Leonardo Salgado: "I don't worry about formal styles"

Leonardo Salgado, cuban artist.
Leonardo Salgado, cuban artist.

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Leonardo Salgado never thought that with a pile of tapes discarded from a projection room he could reach so much. His artistic sense of smell indicated to him that it would be good to have them in his possession, for sure, one never knows how the imagination works. Someday they will have some other destiny, an inner voice told him.

And so the most heterogeneous muses marked the path of the creator, who later decided to give another artistic value to those rolls of celluloid stripped of useful life, at least in regard to its initial purpose.

How does the work of a series with cinema tapes come about? Why bet on this discourse?

I've always been interested in working with materials that add content to the works. For all my personal exhibitions, I have selected materials that support the ideas that I am interested in transmitting, and from them I have worked. I also use, in general, two working methodologies: the first is when I have an idea and I dedicate myself to looking for the materials to develop it, and the second is when I am interested in working with a specific material and I propose to look for ideas where I can use them.

The case of the tapes was the second, when by chance I came across the dismantling of a screening room and I took home all the films I could. The idea for this series came much later.

 Cinema tapes are a very attractive material visually, and at the same time very little seen, because in general the tapes are used as a projection tool, as a means to observe the work (which is projected). In my case I use the film as an aesthetic object and I base myself on the work-artist relationship to, from a manual edition of the film, show characters, landscapes or moments that develop in the same films that I use to build the images. 

What value do you attach to the objects with which you work? Can the material have more weight than the work itself?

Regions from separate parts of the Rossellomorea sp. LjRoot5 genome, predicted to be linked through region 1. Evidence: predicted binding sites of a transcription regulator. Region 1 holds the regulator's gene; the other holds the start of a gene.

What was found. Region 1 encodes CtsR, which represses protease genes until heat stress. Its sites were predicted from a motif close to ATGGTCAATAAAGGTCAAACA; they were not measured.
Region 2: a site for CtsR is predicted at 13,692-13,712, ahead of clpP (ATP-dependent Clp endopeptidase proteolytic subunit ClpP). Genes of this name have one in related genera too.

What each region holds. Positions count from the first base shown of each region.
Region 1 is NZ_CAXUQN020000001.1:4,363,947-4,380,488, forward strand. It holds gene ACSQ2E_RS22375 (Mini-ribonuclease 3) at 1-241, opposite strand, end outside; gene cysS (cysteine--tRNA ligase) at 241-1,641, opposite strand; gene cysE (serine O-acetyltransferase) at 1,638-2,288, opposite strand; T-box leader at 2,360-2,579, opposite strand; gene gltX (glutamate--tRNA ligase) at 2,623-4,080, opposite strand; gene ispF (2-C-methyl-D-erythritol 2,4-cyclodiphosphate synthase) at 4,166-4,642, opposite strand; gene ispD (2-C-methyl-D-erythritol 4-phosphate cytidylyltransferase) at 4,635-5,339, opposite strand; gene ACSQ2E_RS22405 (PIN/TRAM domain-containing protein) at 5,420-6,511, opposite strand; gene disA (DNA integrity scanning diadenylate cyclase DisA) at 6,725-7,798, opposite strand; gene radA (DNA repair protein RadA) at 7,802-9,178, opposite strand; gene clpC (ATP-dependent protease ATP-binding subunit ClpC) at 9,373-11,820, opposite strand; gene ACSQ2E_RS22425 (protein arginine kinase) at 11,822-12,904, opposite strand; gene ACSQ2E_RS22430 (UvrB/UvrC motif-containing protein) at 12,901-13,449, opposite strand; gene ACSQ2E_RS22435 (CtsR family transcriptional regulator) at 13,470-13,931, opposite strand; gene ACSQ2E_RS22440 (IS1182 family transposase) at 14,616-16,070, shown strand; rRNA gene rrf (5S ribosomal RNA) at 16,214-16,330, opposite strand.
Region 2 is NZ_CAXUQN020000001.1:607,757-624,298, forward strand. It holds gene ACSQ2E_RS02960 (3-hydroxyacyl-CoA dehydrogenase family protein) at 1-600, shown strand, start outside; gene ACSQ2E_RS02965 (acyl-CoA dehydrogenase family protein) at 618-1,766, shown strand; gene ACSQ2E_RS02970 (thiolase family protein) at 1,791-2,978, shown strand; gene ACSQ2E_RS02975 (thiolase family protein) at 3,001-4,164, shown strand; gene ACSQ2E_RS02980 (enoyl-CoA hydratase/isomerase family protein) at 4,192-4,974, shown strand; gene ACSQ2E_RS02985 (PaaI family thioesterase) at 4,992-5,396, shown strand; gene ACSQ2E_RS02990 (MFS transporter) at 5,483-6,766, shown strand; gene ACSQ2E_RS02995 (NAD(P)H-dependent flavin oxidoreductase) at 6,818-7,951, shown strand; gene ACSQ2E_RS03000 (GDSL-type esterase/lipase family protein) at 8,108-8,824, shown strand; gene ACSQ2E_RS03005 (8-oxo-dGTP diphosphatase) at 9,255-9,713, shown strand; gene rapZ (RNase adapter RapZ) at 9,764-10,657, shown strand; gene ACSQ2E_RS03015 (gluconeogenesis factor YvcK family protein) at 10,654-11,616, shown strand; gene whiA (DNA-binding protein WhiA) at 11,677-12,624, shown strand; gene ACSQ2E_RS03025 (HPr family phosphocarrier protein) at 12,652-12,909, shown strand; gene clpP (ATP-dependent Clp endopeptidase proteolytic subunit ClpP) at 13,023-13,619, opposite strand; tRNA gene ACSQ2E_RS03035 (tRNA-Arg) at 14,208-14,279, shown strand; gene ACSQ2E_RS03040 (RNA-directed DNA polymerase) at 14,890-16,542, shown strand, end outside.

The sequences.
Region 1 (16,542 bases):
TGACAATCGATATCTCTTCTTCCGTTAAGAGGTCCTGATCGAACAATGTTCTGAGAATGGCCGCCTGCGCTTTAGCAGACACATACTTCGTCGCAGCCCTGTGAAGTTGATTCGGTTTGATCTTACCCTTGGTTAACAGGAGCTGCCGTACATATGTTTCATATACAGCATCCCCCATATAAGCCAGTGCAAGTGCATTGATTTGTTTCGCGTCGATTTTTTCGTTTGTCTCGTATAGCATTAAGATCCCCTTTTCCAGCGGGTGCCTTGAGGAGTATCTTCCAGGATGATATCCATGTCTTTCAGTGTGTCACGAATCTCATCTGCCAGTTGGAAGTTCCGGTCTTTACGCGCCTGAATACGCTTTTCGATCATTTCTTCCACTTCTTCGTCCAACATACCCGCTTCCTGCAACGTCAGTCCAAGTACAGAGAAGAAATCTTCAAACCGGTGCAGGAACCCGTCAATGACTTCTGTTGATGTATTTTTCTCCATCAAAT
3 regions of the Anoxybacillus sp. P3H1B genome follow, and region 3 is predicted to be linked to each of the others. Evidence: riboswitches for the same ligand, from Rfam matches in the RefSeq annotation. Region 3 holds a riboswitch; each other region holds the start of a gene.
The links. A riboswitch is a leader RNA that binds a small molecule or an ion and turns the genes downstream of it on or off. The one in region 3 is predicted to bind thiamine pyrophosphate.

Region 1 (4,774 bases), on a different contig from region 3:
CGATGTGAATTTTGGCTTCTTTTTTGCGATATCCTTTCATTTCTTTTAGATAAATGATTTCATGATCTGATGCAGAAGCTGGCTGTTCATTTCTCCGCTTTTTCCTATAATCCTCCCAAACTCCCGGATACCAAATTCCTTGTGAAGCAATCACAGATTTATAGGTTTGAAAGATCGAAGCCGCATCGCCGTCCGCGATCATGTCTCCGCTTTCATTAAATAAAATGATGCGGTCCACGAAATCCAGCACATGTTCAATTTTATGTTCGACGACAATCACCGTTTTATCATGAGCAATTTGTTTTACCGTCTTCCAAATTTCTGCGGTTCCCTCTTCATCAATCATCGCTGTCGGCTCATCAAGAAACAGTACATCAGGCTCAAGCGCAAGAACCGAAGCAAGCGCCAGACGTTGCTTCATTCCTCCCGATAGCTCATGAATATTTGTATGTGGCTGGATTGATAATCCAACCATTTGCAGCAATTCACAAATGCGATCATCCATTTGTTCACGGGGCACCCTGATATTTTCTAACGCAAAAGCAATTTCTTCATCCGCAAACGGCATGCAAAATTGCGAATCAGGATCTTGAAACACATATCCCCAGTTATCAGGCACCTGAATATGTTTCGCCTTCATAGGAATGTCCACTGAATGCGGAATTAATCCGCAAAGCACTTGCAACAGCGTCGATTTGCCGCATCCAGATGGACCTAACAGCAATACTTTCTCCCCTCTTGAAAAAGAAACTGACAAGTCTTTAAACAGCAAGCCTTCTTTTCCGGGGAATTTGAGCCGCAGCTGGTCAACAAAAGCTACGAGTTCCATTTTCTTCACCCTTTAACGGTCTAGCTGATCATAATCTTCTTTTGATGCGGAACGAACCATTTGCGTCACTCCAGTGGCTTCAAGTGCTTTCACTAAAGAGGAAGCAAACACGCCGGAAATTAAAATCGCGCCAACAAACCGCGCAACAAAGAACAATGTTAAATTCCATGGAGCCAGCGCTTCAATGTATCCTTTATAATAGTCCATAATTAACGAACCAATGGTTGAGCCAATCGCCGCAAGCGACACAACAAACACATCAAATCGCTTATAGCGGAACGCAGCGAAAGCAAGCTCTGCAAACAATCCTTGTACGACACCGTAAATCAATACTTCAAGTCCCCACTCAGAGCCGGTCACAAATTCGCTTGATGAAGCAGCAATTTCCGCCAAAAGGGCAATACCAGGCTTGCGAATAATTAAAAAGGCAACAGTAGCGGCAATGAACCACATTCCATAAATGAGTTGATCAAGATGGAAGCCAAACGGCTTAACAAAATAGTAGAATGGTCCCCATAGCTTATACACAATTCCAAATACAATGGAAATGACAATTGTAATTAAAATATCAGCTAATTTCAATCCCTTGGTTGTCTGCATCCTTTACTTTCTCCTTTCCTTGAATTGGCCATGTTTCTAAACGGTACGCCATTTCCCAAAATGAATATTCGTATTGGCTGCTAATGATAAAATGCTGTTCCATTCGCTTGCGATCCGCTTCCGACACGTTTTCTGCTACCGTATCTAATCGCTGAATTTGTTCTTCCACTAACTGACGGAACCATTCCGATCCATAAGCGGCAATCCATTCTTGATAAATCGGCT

All objects and materials have implicit content. When a specific material or object is selected to form part of a work, its content can be minimized or enhanced depending on the artist's intention.

In my works I prefer to enhance the content of the materials, as it can enrich the final discourse of the work in an extraordinary way. In my opinion, an interesting material, which brings conceptual and formal values to a work, is an added value when it comes to consuming it. It also depends on the type of work that is done; each artist creates their own universe with their own rules.

Of all the arts, the plastic arts are the least directly connected to cinema, in relation to theatre, music or dance; do you think this has changed in recent times?

The relationship between cinema and the plastic arts has always been very close, to the extent that there have been great artists who have been filmmakers and vice versa. It must also be said that cinema and the plastic arts share the still (or captured) visual image as the main form of expression and the closest kinship one can have; therefore I don't think they've ever been far away. A moving image is simply many images captured and/or projected consecutively. Technology has varied the ways of capturing images, but I don't think the essences and creative concerns of artists have varied much.

Who is Leonardo Salgado within the context of Cuban and universal art?

I'm interested in transmitting ideas and I believe that each idea has an ideal way of concretizing itself. That's why I don't worry about my own formal or thematic styles. Leonardo Salgado is an artist who explores new ways of saying what he thinks through objects, small like a coin or a word; or big like a gallery. A person who has not lost the ability to search all the time, nor to rejoice when he finds.